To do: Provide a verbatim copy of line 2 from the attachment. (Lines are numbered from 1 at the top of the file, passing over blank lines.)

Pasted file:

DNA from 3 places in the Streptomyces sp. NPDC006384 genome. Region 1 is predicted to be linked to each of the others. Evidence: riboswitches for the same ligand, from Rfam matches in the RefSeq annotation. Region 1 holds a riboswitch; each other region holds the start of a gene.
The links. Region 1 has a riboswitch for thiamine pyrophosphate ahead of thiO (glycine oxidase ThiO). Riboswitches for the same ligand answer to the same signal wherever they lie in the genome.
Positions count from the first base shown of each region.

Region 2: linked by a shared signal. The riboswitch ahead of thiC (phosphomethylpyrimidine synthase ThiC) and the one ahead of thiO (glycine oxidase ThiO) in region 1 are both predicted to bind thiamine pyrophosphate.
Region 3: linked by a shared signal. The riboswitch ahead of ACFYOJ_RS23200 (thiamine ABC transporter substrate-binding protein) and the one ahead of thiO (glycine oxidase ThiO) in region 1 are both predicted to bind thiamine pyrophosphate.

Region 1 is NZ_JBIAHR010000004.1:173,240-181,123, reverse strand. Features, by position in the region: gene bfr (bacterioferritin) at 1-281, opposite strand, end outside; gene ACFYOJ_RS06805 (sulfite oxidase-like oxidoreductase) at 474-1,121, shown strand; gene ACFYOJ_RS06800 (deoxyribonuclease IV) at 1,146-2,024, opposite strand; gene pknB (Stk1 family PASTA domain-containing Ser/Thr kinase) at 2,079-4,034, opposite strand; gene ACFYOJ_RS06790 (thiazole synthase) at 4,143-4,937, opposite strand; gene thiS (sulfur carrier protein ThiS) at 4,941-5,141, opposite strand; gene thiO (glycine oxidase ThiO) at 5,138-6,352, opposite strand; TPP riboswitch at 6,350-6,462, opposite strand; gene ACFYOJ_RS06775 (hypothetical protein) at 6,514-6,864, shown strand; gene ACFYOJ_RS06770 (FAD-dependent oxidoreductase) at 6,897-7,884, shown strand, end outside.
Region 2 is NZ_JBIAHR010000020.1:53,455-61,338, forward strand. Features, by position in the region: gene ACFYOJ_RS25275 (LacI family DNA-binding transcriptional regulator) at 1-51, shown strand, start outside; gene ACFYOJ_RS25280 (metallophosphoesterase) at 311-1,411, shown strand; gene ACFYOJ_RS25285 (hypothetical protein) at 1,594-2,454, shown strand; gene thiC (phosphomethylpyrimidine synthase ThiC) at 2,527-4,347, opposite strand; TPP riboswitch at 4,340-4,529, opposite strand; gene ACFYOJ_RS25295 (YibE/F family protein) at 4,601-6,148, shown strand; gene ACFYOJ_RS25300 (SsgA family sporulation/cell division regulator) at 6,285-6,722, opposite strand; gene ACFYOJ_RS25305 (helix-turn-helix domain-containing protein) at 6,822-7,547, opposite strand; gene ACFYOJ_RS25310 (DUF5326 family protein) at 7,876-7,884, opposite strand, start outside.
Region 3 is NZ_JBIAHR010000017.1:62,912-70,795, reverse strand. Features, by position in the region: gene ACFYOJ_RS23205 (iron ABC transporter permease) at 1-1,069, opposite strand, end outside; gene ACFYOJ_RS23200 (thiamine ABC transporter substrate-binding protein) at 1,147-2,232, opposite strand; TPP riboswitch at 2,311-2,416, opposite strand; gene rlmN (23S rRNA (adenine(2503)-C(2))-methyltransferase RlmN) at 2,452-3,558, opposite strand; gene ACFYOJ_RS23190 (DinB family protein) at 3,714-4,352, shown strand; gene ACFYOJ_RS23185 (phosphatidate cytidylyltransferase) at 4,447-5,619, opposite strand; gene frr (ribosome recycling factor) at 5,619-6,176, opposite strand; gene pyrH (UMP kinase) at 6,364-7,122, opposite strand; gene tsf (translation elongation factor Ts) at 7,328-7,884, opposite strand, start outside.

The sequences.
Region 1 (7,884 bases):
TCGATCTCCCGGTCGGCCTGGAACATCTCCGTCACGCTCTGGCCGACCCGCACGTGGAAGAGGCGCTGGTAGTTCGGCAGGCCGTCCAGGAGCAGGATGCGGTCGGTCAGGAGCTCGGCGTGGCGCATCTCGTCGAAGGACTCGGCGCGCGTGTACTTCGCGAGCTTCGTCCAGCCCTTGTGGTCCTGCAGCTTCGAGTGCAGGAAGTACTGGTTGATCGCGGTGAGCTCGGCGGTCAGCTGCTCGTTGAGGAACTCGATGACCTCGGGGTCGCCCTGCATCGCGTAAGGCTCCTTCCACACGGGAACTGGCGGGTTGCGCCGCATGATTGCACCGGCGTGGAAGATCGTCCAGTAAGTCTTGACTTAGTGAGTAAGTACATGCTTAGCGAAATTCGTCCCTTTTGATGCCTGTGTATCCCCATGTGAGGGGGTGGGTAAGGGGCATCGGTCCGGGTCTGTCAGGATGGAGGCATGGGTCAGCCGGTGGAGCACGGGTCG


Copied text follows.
The links. Region 1 has a riboswitch for thiamine pyrophosphate ahead of thiO (glycine oxidase ThiO). Riboswitches for the same ligand answer to the same signal wherever they lie in the genome.